Prog #2000 (A 2000 AD Review)

I can’t really say that I’ve read all that much from 2000 AD beyond a smattering of Judge Dredd that I got at a car boot sale and one or two volumes of the complete case files, that and the Batman/ Judge Dredd crossovers (Die Laughing being my favourite) . So when picking up Prog (definitely not issue) 2000 I wasn’t sure what to expect.

First thing I noticed was that this Prog (that’ll take some getting used to) was very geared towards new readers, which I liked, it highlighted some of the best talent from comics, I was amazed by not only how many I had heard of, but how many I already had on my book shelf, then I remembered 2000 AD is the well from which American companies like Marvel and DC draw their talent as if they were water.

2000 AD Prog 2000.jpg
2000 AD Prog 2000, Judge Dredd Cover

Secondly the art was well worth mentioning, drawing on (pun a little intended) many talents, both established and otherwise, giving some wonderfully painted sequences with some in a lovely grey-scale,  with others in plain monochrome.

I definitely feel that I will  be dipping in to the worlds of 2000 AD more and more over the coming months, with plenty of Judges Dredd and Anderson, as well as some Strontium Dog, The ABC Warriors and Slaine already added to my Amazon Wish list.

Also did I mention the free poster, that bad boy is getting framed.

 

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Comic Book Movies and Why They Suck.

I’m a massive comic fan. my collection currently boasts over 1000 issues and 300+ collected editions, with plans for expansion always being kept in mind. I love superheroes, those roided men and miss-proportioned women all decked out in spandex beating the crap out of each other and saving the universe every issue.

However that being said I have to say that I have been thoroughly disappointed in the cinematic efforts of the two main comic firms (DC and Marvel respectively). Now I have a deep respect for superhero films of yesteryear Michael Keaton as Batman and Christopher Reeve as Superman were fantastic, but when Marvel made its first moves to the big screen that’s where things began to take a turn for the worse in 2000 when I was 11 I remember going to the cinema to watch X-Men (the first in a currently 9 part saga) at the time I was blown away by the special effects and the fight scenes, but not really by the story, luckily my next interaction with the X-Men came from rewatching the 1992 TV series and watching X-Men Evolution (and they now count among my favourite comics book characters). But this just began a series of underwhelming attempts to fit the pantheon of Marvel heroes onto the big screen, there was Spider-man 1,2 and (with Tobey Mcquire)  then there was that god awful Hulk film, then the less said about Daredevil, Elektra, The Punisher, the two Fantastic Four films and worst of all not one but two Ghost Rider films.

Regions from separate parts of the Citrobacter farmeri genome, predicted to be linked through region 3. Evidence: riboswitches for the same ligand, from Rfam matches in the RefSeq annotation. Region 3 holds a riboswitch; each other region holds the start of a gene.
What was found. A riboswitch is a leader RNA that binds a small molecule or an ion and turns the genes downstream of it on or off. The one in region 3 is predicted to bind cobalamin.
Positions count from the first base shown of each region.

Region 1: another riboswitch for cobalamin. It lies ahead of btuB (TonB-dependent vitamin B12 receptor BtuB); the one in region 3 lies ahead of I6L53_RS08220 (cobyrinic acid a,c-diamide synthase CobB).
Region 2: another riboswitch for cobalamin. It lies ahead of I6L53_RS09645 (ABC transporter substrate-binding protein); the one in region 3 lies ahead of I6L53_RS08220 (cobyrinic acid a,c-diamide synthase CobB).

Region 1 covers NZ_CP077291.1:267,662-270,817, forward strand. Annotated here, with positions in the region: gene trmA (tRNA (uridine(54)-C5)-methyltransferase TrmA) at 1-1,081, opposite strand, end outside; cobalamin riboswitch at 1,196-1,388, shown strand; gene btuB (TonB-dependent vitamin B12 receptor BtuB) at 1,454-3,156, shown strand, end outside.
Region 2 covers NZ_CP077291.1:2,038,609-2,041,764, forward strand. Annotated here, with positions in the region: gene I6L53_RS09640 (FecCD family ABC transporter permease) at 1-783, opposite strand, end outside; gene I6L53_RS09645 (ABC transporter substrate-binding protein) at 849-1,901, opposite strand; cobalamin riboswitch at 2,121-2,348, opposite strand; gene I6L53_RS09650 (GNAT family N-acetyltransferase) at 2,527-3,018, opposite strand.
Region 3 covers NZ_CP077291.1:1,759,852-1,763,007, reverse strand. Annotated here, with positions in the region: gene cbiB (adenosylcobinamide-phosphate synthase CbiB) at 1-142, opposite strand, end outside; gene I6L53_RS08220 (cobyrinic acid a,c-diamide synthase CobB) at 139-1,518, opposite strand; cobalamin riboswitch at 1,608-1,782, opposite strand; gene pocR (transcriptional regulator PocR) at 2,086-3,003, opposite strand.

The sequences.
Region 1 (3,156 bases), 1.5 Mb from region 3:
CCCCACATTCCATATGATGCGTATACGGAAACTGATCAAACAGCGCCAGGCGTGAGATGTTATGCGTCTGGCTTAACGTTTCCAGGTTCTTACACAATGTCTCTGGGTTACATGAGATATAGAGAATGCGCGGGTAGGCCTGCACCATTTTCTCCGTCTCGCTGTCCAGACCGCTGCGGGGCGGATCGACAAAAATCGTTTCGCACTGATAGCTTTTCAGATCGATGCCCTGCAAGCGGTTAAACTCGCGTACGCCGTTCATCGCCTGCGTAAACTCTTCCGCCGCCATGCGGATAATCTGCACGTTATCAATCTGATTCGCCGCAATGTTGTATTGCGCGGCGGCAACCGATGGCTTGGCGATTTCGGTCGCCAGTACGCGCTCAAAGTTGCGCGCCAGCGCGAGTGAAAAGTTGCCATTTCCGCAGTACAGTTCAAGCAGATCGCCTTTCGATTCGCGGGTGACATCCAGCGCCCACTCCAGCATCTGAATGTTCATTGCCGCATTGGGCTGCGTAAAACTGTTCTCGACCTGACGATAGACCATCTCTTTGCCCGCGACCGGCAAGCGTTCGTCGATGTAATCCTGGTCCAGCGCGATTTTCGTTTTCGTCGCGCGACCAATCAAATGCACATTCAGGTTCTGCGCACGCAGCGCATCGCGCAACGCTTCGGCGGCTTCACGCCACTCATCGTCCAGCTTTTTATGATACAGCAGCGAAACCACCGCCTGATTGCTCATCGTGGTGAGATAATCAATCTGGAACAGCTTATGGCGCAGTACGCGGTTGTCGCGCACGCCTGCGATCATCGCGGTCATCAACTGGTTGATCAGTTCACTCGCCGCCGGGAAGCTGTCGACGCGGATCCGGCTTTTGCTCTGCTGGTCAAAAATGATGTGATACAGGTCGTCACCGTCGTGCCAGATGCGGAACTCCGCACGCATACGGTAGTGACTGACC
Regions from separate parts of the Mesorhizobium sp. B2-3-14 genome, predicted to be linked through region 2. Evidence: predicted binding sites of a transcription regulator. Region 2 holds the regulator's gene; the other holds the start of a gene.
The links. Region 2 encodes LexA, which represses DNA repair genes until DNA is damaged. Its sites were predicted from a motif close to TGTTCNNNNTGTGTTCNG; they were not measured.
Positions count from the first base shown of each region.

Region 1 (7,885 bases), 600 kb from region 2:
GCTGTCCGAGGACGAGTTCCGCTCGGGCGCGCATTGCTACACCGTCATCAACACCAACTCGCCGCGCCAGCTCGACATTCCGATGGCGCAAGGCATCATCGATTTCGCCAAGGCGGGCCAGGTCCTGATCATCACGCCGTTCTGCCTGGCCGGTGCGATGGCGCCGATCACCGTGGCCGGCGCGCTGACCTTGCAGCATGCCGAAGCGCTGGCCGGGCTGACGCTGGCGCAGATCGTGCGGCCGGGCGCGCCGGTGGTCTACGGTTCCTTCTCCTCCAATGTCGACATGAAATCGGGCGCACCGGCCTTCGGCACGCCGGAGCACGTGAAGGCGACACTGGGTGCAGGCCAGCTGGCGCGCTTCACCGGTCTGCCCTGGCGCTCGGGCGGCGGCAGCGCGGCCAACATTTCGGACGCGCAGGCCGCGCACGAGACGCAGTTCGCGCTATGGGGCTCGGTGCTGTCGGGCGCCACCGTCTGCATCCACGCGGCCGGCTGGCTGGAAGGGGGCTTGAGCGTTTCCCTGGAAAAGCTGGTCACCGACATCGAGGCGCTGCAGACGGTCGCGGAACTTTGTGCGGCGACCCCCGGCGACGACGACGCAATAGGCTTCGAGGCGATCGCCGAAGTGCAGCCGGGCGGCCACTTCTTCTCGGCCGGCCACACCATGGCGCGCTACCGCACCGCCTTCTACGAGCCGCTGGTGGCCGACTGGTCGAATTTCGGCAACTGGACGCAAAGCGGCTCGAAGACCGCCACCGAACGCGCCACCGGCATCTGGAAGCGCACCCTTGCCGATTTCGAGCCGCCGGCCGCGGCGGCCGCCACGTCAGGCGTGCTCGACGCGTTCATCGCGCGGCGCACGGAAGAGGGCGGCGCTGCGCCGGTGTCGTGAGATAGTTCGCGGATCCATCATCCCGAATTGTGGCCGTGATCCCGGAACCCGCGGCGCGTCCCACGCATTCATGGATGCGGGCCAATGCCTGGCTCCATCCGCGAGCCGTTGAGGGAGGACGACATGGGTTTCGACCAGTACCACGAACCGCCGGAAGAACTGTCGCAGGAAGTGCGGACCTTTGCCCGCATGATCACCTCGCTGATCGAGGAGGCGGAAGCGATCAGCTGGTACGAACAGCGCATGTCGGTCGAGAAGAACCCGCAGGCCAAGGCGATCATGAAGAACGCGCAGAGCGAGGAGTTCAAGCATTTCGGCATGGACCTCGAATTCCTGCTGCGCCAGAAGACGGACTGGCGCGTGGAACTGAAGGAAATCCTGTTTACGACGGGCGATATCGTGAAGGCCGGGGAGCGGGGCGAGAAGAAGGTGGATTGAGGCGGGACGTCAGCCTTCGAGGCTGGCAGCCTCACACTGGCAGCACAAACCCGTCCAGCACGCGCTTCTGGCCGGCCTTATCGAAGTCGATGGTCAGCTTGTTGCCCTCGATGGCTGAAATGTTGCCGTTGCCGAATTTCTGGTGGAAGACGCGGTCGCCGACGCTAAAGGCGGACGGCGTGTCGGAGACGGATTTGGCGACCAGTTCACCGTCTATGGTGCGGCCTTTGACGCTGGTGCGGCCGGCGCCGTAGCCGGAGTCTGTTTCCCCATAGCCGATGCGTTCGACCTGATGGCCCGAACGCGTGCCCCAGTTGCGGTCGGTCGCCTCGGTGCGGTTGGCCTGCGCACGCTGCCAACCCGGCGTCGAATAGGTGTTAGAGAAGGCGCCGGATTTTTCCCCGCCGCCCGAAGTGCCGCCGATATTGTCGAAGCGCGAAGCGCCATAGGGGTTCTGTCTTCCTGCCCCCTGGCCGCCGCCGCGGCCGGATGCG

Then Marvel brought out the big guns, a multi film, shared universe leading up to the Avengers, Marvels flagship superteam. my main problem with these films were again lacking in the deep story that I love about comics, and I understand that you cant fit 50+ (and in some cases 70+) years of complex backstory into 2 hours, but to rewrite it completely is unforgivable and that’s the issue I have Captain America was discovered by the Avengers (which included Ant-man and the Wasp), Thor was a god, not an alien and Hawkeye shouldn’t have been in the Avengers until the Sequel.

But it isn’t just Marvel studios that has fallen into this trap the recent attempt by DC and Warner Brothers has been a massive failure in Man of Steel, Superman does not kill. Jor-el is not a super spy and does not interact with his son on earth on account of being dead. The most recent outing in the new DC cinematic universe was also something that annoyed the bejesus out of me. Suicide Squad, in particular Harley Quinn, who was portrayed as bimboish sexpot with some form of schizophrenia, when originally she was qualified physician, and trainee psychiatrist whose psychological maladies included transference and a dependent personality disorder.

I know I’m being petty and unfair, and know that these are homages rather than adaptations, but I do feel that due to the prolonged longevity of these characters film is not the best medium to portray them, and highlight that comic based television shows such as Arrow, The Flash and Netflix’s Daredevil and Jessica Jones manage to flesh out the depth of the characters involved in a way that a film cant. The typical superhero film goes: person gets powers, freaks out, then accepts it, second person gets powers, first person and second person fight for first time villain wins, introspective scene, then second fight, hero wins, end credits (post credit scene for Marvel). Whereas with television, even with a villain of the week style format, the necessary time can be allotted to  allow for necessary character development and to establish that rich backstory that has made superhero comics a great medium.